Strong storms test fair officials

Indianapolis

The Indiana State Fair put its revamped emergency plan to the test for the first time, Saturday afternoon, as a storm rolled into the fairgrounds.

The plan was put in place after the stage collapsed during a Sugarland concert last summer and killed seven people.

"The sky was very dark," said Debbie Smith, who was working at a food tent Saturday. "Then I saw a couple bolts of lightning."

Even before anyone saw the storm, State Fair officials were taking action.
 
"It's a 24 hour monitoring system and on site meteorologists that we have this year," said State Fair spokesman Andy Klotz. "They were already monitoring some weather."

Klotz said the crew monitoring the storm sent out text alerts to hundreds of State Fair workers and vendors.

"Internally our first message came in at 11:45 (a.m)," said Klotz.

Then an evacuation order was called out on the P.A system five different times.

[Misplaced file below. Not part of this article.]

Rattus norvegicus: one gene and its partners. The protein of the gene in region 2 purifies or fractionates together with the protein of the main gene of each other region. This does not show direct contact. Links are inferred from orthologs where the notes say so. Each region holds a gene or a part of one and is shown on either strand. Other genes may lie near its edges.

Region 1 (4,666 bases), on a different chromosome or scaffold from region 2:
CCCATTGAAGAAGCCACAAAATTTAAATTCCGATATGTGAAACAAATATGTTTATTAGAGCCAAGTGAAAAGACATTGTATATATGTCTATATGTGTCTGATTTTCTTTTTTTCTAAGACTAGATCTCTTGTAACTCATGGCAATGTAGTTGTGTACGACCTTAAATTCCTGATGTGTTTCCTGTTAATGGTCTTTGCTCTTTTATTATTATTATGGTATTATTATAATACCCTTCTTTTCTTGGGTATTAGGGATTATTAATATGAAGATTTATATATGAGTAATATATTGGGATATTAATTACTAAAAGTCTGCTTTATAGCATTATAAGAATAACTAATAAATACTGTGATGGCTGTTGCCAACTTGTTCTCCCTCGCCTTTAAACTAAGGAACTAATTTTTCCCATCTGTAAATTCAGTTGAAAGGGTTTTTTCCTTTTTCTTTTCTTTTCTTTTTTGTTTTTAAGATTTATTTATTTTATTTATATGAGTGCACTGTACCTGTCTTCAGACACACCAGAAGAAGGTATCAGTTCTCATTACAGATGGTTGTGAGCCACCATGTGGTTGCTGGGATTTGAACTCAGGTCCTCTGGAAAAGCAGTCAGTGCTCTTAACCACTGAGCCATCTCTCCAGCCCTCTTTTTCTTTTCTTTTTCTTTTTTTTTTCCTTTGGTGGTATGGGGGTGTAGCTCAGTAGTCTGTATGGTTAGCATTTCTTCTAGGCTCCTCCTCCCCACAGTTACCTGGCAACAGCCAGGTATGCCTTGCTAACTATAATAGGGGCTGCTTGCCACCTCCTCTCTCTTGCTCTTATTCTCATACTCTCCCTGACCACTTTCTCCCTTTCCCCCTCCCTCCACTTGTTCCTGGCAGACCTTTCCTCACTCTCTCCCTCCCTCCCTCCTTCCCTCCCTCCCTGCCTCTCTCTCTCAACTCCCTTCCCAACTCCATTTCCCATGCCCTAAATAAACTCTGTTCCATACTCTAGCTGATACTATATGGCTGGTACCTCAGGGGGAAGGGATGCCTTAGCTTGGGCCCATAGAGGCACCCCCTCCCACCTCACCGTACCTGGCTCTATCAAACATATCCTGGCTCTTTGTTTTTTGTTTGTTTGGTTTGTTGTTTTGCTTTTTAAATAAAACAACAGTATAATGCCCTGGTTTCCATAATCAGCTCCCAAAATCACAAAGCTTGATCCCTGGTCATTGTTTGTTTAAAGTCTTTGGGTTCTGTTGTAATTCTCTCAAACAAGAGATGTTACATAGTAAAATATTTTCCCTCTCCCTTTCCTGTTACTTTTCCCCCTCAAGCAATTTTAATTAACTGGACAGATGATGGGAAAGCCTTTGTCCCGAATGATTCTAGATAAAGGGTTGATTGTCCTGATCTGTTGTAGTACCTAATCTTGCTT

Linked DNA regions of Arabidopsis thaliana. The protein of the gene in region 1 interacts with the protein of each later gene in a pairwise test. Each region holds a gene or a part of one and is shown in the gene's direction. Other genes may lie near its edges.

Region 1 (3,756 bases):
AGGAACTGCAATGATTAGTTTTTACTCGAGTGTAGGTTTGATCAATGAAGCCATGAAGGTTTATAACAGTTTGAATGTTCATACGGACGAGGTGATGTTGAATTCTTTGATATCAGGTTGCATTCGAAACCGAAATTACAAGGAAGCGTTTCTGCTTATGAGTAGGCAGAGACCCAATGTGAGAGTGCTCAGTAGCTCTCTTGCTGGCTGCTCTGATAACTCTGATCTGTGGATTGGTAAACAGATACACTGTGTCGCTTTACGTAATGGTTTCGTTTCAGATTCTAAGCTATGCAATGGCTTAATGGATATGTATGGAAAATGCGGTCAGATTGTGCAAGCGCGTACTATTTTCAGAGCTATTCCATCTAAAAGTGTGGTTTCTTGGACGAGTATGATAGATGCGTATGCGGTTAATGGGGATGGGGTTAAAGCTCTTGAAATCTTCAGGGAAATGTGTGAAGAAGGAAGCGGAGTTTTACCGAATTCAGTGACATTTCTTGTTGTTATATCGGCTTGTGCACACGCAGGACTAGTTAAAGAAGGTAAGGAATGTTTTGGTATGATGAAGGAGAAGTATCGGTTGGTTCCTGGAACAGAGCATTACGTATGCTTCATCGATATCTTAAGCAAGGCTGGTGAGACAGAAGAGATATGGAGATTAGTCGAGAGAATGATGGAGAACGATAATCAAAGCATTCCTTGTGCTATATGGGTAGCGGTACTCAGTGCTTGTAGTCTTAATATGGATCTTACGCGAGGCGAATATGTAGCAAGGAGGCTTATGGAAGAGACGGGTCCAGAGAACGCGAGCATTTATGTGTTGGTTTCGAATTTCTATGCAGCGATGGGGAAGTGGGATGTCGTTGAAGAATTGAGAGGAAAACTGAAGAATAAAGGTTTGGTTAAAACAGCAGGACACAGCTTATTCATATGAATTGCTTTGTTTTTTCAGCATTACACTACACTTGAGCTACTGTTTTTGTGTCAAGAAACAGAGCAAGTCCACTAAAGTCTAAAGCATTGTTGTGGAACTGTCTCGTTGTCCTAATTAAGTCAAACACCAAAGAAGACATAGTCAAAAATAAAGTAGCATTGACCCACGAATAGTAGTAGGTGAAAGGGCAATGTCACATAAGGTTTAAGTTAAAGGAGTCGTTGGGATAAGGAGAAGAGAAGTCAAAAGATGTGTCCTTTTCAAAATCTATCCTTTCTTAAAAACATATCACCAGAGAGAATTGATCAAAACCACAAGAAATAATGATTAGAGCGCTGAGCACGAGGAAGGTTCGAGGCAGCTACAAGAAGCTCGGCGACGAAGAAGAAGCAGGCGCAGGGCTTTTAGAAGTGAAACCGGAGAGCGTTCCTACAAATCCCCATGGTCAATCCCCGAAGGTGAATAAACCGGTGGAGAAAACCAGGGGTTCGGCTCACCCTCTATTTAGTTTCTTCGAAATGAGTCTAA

"They just said they were evacuating the tents to a safe place," said Smith.

Fairgoers were told to head indoors and those who didn't immediately heed the warning got a personal order from State Police, fair employees, and even vendors.

"The girl at the cash register just stood up and yelled out 'We have to evacuate the tent,'" said Hollis Smith, also working at a food tent.

Once inside, officials continued communicating safety precautions, telling people to go to the middle of the building and get away from the doors.

About 15 to 20 minutes later, the storm passed, and fairgoers said so did the new safety plan.

"I thought they did a good job," said Debbie Smith.
 
Klotz said there weren't any serious issues with the execution of the plan, Saturday, however officials hope to perfect it with practice.

"By all intents and purposes we think this was an extremely successful first test of the new policies and procedures that are in place," said Klotz.

 

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